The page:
Comparing wealth inequality numbers across several countries can be very tricky. Countries have different methodologies for calculating wealth. The cost of living varies dramatically within and between countries, plus there are all sorts of gaps in any dataset that incorporates information from Albania to Zimbabwe.
The Credit Suisse Research Institute has a highly respected approach in its Global Wealth Report. Credit Suisse defines “net worth” as the market value of all assets minus any outstanding debts. Researchers calculated average wealth numbers by for adults estimated to be living in each country. We took the figures (Table 2-1 in the report) and mapped them onto a heat map of the world. It’s important to note that average numbers like these can obscure crushing levels of poverty even in what appear to be wealthy countries, however they still provide an interesting snapshot of the wealthiest and richest countries in the world.
Looking at the average net worth across the entire world indicates the enormous disparity between the developed world and everyone else. At one extreme, there are countries with net worth numbers over $500,000, and at the other extreme, there are places where people have less than $500 to their names. There is a smattering or light orange countries in between, but the worldwide map demonstrates an astonishing level of inequality between the have’s and the have-not’s.
The story in North America is one of stark inequality. Northern countries like Greenland, Canada and the United States boast extremely high average figures. It’s no surprise that Americans are by far the wealthiest with $404K, but take a look at Mexico ($20.6K) and even the Bahamas ($47.8K). This means that the US is 10 times richer than the Bahamas and an eye-popping 20 times wealthier than Mexico.
South America on the other hand reports some rather depressing numbers. Chile has the highest average in the region at $62.2K, followed by the Cayman Islands and French Guiana (both at $55.3K). However, the average across all of Latin America is a tiny $24.4K. Haiti, one of the poorest places in the entire world, only has $2.5K per adult. That’s why immigration usually happens from the South to the North.
Europe is the most fascinating continent in our series of maps for a few reasons. There’s an obvious contrast between East and West running right down the middle of the region. Germany ($214.9K), the Czech Republic ($61.5K) and Austria ($231.4K) fall into the upper (green) tiers on our map, but right next door, countries like Poland ($31.8K), Slovakia ($34.8) and Hungary ($37.6K) remain far behind. And the further east you travel, the poorer the country. Ukraine ($1.6K) and Belarus ($1.5K) are both worse off than even the poorest countries in the entire Western Hemisphere. There’s another trend worth pointing out hiding behind our color-coded map, and that’s the difference in wealth between northern and southern European countries. In general, the further north and west, the wealthier the country.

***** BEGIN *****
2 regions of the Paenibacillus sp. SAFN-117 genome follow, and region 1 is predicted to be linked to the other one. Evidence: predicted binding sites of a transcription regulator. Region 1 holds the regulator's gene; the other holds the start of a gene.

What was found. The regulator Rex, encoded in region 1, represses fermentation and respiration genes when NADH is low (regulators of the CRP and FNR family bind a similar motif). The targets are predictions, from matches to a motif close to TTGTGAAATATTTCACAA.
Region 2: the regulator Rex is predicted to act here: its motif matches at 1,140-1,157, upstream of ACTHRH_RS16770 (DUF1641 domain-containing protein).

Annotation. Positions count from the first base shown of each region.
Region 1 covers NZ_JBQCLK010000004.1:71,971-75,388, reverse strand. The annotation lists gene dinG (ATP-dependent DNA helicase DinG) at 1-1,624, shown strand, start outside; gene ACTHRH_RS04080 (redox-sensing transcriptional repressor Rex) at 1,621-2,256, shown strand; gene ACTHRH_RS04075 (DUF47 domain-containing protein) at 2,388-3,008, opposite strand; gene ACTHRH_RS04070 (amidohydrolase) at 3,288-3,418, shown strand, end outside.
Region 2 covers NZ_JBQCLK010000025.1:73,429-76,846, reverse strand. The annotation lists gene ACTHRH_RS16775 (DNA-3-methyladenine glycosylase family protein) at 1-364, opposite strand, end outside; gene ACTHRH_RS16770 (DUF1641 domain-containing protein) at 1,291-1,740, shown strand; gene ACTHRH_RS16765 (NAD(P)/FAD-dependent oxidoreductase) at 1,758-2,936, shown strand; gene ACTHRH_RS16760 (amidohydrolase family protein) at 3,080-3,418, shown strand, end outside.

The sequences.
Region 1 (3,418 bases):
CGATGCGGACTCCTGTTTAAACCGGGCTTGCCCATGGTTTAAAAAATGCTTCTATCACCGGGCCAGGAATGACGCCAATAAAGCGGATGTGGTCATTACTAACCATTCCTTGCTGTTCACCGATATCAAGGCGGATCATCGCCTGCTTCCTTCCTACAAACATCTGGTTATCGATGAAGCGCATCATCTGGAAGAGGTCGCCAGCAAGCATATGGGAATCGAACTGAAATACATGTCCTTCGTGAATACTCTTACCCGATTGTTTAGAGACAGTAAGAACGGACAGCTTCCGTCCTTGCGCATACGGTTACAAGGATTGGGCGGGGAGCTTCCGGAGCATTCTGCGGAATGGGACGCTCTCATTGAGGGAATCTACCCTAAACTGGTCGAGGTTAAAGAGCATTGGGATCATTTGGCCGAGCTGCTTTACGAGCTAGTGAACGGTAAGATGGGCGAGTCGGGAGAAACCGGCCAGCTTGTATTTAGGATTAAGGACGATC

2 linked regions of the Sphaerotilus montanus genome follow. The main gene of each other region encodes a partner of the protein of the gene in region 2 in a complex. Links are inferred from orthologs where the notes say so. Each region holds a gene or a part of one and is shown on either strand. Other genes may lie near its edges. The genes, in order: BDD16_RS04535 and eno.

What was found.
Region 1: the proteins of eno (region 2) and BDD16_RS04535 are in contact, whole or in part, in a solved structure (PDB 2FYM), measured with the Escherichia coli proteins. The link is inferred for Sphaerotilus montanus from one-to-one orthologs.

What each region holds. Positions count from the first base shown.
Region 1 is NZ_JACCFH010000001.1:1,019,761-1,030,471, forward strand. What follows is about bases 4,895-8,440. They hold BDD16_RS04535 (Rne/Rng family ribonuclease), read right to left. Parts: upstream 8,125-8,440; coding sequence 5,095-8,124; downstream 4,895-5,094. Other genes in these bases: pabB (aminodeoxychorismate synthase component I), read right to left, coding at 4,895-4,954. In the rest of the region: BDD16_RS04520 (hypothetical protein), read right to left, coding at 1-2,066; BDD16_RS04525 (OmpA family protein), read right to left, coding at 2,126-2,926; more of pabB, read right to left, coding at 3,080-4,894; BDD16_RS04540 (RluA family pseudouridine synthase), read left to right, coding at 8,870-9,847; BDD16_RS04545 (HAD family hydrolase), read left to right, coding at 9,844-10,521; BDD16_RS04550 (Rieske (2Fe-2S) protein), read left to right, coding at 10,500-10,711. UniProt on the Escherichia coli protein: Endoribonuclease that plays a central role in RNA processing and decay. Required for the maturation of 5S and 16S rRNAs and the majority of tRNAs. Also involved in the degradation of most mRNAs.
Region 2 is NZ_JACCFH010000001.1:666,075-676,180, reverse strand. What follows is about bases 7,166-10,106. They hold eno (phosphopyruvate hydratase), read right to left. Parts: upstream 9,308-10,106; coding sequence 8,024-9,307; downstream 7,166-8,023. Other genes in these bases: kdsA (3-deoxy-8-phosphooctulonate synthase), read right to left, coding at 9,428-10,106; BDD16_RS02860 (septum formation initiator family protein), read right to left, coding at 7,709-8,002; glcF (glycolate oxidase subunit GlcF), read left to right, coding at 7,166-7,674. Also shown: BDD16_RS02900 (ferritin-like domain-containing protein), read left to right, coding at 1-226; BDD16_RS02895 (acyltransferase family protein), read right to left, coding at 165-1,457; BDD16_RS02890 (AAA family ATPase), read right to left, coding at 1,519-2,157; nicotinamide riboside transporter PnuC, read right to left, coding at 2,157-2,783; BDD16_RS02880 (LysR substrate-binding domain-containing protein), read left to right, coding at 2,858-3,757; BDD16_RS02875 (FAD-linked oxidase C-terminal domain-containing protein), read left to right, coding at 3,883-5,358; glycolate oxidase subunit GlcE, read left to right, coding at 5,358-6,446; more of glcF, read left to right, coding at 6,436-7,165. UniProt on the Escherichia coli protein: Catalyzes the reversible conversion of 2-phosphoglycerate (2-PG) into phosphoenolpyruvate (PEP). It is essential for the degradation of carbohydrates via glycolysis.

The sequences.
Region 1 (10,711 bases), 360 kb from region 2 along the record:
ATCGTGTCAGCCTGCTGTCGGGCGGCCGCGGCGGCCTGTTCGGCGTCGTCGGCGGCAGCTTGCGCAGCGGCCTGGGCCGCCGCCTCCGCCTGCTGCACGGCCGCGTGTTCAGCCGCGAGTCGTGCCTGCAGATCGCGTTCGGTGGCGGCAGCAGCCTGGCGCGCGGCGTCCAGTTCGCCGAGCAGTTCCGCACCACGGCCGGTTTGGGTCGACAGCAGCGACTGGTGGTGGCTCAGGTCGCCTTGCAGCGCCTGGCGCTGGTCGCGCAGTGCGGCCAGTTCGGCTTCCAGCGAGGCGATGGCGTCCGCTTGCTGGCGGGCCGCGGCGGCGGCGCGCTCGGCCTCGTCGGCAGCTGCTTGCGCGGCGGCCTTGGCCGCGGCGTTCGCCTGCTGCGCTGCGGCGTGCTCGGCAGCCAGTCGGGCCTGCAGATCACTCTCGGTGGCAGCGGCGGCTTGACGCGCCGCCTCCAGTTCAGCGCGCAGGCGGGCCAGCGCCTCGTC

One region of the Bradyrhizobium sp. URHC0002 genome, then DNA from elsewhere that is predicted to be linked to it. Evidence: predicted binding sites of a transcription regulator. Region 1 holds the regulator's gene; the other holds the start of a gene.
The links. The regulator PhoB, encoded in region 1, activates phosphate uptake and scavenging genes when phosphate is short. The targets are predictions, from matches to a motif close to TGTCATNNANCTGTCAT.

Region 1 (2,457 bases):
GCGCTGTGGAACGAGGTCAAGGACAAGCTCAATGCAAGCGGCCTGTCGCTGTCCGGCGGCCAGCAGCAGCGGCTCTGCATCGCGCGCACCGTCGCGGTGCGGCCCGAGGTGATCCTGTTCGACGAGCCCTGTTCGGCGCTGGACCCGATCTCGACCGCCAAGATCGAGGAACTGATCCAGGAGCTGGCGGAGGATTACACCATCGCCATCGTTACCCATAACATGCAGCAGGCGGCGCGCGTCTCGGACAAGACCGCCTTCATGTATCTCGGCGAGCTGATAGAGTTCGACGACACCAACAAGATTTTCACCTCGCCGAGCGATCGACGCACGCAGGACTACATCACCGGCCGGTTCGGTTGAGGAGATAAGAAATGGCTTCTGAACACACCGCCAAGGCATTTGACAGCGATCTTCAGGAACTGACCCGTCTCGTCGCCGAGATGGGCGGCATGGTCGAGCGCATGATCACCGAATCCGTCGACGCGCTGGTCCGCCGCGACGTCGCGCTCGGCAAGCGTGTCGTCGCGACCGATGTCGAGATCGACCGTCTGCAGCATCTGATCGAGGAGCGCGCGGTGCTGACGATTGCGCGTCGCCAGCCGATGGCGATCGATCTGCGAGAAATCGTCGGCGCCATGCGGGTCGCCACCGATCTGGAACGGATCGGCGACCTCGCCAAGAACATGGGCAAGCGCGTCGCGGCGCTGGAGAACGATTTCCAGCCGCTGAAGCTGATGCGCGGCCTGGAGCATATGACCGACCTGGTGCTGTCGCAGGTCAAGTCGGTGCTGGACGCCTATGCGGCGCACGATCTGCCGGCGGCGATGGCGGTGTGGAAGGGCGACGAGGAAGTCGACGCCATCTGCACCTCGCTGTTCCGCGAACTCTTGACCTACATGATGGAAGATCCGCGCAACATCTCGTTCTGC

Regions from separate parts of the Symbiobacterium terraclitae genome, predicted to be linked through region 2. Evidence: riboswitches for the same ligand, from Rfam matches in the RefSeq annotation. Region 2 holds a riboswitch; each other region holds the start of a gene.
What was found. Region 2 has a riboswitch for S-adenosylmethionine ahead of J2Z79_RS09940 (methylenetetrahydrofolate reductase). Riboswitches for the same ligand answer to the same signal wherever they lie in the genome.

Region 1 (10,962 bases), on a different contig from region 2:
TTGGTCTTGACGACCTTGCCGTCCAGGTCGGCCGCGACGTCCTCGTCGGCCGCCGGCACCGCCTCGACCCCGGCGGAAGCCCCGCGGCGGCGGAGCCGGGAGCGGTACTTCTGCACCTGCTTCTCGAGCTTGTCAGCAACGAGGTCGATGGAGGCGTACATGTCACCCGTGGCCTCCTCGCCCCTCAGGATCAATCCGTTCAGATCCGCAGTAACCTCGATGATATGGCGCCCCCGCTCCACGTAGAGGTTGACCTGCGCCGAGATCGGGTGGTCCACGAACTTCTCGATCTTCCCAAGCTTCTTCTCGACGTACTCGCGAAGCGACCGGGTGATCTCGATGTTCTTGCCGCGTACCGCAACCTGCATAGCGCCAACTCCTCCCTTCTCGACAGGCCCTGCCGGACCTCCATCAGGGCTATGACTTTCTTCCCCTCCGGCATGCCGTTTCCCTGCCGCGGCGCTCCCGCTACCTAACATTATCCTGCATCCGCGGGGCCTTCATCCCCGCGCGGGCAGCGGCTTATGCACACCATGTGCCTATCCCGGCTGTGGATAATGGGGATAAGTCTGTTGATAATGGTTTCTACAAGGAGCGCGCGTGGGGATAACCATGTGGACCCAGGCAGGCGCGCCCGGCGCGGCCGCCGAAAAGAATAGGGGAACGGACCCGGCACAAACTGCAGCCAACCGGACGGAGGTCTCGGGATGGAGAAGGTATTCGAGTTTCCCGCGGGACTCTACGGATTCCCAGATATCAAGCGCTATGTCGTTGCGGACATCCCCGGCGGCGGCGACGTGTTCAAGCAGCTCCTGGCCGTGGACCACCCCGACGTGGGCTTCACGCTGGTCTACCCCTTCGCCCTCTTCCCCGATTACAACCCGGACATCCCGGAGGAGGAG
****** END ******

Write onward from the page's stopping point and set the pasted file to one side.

The situation in Africa is simply depressing. Our map highlights the soul-crushing extreme levels of poverty found in places like Burundi ($321), Ethiopia ($167) and Malawi ($141). To put these numbers in perspective, the United States is well over 1,000 times wealthier on an average individual basis. There is one pocket of relative prosperity worth pointing out in Libya ($61.7K), but not even this is good enough to break the top 50 wealthiest countries in the world.
Our snapshot of wealth in Asia similarly provides an interesting view of the global economy. Take note of the line of relative poverty stretching from Syria in the west all the way to Vietnam on the Pacific Ocean. Now look at all the green countries, like Japan ($227.2K), South Korea ($171.7K) and Taiwan ($212.4K). Together with Singapore, Hong Kong, the UAE and Israel, these countries are all firmly aligned with American foreign policy and Western institutions. The wealth of these nations stands in contrast to adversaries like Russia ($20K) and China ($47.8K).
And finally, the picture of wealth in Oceania provides a nice bookend to our worldwide tour. Australia ($411.1K) and New Zealand ($289.8K) both stand out at the top of the pack, but some islands like French Polynesia, Palau and New Caledonia aren’t so far behind either ($203.9K each). Part of the explanation why is no doubt the robust and longstanding high-end tourism industries in these countries, which provide relatively strong individual wealth numbers.
Want to learn more about global poverty and inequality? Check out our other recent article on extreme poverty rates around the world.
Data: Table 1.1